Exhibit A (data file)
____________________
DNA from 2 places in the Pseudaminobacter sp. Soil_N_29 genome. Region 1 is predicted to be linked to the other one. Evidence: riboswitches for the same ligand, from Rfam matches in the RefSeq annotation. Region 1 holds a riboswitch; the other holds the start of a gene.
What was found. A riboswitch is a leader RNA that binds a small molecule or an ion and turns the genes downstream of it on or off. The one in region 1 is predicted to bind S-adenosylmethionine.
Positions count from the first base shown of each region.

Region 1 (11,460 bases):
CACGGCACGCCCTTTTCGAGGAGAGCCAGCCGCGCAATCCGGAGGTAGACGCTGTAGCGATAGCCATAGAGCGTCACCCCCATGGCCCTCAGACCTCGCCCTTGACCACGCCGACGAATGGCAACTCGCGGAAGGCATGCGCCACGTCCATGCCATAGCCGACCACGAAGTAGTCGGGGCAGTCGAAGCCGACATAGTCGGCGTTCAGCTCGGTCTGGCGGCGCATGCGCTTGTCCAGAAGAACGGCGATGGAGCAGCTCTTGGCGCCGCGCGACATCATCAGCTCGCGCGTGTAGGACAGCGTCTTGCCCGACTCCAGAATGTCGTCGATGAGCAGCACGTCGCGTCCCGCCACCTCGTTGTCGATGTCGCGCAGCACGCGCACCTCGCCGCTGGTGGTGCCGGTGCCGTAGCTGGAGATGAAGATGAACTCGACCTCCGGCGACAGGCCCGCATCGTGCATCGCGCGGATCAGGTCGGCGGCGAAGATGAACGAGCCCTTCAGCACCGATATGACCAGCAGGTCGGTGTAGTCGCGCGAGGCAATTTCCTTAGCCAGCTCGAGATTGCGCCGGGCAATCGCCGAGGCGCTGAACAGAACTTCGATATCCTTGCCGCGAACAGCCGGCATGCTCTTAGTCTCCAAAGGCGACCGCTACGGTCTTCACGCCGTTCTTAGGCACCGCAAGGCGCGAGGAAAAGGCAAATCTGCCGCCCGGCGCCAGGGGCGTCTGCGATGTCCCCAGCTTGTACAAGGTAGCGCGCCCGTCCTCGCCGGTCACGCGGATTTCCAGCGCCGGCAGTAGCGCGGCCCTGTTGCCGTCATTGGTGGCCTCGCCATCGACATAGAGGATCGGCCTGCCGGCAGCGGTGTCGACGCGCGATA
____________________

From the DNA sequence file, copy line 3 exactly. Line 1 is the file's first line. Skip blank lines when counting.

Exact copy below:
Positions count from the first base shown of each region.